You’ll see that they did the right thing in the schematic and followed the datasheet for the part.
    This is one of the dangers of not putting real part numbers in the schematic PDF.
    Rest assured, the UBW32 works just fine - the 5V rail generates very nice clean 5V with the regulators as built.
    I will try to get future versions of the schematic cleaned up and have part numbers added so that the two designs can be in sync once again.
    Sorry for the confusion-

  • There’s one big power supply blunder in the Eagle Schematic file posted for USB Bit whacker.
    In both 5V and 3.3V voltage regulators (LM317), the resistor from the ‘OUT’ pin is connected in series with the resistor on the ‘ADJ’ pin which is WRONG. The resistor from the ‘OUT’ pin should be connected directly to the ‘ADJ’ pin. In the 5V case, the IC is outputting 1.2V.
    Kindly modify the Eagle schematic before someone damages his own circuit in trying to copy from the schematic.

    • Ahh, now I see what you mean. There are two different schematics - one on my site and one on SparkFun’s. Mine is wrong. It uses LM317s, but has the resistors connected incorrectly.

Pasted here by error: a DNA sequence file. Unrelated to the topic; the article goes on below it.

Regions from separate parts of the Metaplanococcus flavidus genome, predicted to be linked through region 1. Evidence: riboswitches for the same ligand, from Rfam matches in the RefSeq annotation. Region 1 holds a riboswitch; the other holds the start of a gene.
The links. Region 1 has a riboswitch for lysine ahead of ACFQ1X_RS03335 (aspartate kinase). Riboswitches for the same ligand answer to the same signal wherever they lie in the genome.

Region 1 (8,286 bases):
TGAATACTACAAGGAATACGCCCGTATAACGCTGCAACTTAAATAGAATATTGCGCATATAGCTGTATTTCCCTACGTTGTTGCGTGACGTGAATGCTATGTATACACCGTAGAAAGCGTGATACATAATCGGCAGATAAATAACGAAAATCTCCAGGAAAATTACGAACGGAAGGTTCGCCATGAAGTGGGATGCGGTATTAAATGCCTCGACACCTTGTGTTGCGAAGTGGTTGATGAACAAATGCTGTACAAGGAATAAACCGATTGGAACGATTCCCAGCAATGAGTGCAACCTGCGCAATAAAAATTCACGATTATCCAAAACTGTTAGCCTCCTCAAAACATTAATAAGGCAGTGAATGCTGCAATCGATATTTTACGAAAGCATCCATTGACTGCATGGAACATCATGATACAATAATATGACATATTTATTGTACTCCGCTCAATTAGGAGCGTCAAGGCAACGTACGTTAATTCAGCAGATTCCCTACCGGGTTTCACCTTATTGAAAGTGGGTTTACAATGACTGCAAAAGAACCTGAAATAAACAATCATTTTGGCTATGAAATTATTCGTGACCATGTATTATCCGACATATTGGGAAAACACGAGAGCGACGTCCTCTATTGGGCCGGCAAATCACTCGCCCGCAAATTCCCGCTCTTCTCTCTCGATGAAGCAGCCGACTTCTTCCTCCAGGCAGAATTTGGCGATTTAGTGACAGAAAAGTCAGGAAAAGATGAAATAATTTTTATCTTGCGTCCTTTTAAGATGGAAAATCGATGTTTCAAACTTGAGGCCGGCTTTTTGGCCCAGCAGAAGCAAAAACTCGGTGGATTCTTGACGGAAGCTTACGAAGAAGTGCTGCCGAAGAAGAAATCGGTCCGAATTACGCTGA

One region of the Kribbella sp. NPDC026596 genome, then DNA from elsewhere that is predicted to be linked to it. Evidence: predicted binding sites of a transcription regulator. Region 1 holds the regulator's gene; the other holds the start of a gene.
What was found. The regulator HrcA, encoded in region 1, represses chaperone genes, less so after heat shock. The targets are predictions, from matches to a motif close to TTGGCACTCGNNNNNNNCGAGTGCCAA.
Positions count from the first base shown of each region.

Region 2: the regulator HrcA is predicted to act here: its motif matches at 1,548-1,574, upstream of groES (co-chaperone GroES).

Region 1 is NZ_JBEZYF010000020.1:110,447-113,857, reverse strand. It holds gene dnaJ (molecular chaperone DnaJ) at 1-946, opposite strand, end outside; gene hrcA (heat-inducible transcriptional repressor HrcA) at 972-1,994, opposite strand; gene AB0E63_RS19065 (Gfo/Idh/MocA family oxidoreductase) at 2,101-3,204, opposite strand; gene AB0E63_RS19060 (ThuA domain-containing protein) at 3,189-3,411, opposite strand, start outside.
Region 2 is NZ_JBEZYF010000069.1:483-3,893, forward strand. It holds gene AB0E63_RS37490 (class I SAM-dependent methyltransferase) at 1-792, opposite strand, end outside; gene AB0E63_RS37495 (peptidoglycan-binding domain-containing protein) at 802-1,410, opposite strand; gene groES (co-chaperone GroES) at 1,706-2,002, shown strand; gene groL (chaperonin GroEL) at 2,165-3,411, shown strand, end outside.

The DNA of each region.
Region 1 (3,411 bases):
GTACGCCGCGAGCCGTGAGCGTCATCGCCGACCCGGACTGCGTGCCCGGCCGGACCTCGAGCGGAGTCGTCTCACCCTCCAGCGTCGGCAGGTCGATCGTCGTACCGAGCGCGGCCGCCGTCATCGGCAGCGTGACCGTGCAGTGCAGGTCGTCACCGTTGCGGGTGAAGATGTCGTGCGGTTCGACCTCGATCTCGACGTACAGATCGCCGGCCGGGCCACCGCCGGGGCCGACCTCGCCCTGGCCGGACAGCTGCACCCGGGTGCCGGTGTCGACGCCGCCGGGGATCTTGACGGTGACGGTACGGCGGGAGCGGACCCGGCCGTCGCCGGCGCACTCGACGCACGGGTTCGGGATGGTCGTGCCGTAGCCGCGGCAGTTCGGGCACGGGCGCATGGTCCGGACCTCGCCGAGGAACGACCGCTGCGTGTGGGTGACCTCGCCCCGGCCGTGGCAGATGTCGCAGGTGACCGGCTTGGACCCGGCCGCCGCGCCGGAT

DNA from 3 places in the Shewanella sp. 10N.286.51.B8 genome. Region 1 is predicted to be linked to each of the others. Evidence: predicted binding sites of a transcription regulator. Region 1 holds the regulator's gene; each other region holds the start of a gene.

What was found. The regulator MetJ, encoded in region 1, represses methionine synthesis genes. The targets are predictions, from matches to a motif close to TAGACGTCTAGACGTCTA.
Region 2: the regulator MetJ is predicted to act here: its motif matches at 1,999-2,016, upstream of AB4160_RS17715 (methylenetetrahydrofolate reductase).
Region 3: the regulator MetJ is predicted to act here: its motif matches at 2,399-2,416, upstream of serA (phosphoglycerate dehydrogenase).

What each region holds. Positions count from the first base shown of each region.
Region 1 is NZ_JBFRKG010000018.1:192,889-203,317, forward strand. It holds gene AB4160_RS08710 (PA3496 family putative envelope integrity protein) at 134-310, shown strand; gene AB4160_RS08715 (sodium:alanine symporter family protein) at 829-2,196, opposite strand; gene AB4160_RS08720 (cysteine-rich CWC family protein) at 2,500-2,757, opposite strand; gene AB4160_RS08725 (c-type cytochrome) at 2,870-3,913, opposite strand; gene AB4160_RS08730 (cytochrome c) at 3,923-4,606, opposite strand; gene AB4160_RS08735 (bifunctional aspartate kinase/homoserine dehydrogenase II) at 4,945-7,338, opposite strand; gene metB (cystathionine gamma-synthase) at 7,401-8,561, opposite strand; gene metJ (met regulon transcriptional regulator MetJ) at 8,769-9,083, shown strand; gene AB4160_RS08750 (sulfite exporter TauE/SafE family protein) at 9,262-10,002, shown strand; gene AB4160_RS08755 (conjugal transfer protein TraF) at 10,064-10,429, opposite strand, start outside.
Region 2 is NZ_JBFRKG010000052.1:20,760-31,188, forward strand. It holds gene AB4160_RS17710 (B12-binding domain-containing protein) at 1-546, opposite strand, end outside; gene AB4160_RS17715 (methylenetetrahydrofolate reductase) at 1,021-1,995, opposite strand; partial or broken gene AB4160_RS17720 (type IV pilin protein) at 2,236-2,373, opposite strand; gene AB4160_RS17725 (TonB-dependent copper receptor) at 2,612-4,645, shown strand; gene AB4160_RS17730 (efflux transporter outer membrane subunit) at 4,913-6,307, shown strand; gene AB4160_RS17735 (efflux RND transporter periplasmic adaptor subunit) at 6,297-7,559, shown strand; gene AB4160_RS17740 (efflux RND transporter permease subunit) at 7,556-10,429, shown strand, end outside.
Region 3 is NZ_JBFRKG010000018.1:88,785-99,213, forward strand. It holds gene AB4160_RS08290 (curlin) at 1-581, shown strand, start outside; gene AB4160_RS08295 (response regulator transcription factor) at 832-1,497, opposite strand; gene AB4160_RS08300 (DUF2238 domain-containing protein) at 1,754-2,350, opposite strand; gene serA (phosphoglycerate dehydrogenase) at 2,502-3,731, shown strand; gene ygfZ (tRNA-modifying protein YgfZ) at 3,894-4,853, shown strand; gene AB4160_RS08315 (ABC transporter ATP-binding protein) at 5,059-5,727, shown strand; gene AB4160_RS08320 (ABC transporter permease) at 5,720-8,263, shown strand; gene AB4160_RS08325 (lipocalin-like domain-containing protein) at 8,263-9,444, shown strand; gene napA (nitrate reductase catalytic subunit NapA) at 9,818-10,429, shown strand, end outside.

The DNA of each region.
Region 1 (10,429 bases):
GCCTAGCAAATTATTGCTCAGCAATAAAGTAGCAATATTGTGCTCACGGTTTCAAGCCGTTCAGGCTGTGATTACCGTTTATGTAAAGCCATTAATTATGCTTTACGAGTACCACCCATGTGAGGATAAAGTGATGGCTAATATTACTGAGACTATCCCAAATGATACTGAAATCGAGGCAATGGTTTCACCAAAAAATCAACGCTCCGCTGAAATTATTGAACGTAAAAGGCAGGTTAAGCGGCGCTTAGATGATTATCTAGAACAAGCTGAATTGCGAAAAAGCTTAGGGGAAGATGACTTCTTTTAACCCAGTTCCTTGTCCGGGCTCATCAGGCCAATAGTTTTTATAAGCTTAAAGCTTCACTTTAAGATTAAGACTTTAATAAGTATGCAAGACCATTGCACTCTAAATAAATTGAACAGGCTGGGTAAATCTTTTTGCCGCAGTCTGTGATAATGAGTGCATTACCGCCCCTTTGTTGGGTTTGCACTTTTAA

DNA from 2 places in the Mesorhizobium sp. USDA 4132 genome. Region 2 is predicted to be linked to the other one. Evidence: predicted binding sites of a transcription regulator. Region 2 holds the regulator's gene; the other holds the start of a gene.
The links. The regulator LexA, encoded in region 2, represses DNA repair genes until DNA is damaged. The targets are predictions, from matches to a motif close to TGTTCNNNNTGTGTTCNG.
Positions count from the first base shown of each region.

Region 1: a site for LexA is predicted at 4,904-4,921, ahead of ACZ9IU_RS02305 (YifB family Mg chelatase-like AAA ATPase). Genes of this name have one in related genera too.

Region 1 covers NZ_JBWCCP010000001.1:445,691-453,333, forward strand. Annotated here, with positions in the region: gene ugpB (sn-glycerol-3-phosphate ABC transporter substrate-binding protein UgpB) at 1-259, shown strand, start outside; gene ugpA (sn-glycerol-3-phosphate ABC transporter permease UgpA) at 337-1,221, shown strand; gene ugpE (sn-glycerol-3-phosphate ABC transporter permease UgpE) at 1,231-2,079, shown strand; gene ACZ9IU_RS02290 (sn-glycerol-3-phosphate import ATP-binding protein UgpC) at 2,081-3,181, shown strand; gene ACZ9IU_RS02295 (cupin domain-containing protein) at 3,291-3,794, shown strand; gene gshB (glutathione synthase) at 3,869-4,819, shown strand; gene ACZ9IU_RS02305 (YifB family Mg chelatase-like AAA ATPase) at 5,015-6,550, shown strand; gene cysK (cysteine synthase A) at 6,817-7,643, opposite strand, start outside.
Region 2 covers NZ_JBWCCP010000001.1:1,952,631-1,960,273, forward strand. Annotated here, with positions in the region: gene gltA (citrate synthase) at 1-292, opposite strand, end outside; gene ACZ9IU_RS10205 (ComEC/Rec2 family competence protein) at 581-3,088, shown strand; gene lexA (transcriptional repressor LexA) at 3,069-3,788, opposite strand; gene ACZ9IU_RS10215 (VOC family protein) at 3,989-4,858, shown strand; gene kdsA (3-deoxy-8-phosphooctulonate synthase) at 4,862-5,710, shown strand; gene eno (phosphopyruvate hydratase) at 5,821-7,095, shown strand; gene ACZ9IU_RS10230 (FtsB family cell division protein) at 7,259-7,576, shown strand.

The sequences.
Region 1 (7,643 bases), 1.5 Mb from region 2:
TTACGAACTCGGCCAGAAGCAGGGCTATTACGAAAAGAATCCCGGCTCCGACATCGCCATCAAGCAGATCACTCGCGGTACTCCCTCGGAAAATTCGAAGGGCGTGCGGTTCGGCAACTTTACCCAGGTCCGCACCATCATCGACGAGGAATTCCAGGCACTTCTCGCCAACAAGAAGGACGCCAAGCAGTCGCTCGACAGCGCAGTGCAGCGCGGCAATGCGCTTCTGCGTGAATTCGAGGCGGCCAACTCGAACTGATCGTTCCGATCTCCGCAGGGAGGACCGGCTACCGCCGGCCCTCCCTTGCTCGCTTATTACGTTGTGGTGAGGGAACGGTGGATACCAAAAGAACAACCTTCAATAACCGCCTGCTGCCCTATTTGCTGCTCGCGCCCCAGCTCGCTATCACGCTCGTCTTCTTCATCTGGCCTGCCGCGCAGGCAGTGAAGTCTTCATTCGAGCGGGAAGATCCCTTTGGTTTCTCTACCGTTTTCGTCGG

Luckily, none of those boards ever got built - the schematic on Spark’s site is the one used for the production boards.

  • I want to use it in a car with XBee modem and other things like sensors, and stuff. Can I use this board as standalone (without a PC connected to USB)?. To use it standalone: should I have to delete bootloader and then load my HEX program through ICSP (ICD2) like any other standalone MCU ??

    • Yes, absolutely you can. You write some code, download it using the USB bootloader, then unplug from the PC (and obviously supply power to the UBW32) and your application will run. You can write that application code to do anything you want. There’s no need to remove the bootloader - it will simply pass control to your application on bootup.
      I have several UBW32 in permanent installations that work exactly this way. (If you’re ever here http://www.discoveryworld.org/ check out the bubble raster array exhibit.)

  • hi
    thanks jproach & brennen , and thanks for the link to PuTTY , i see there is more info and help on the forum here , looks like i have some reading to do ;-) , thanks again

  • my UBW-32 came today , and is a great little board
    plug it in , point windows to the driver , download from http://www.schmalzhaus.com/UBW32/
    and it installed itself on com port 5 , i use tera term pro ( free terminal program ) and it only supports com’s 1 ~ 4 , so i went into device manager and switched com 5 to com 2 and after typing V into the terminal program , i was greated with “UBW32 Version 1.0” , very cool little board , thanks Sparkfun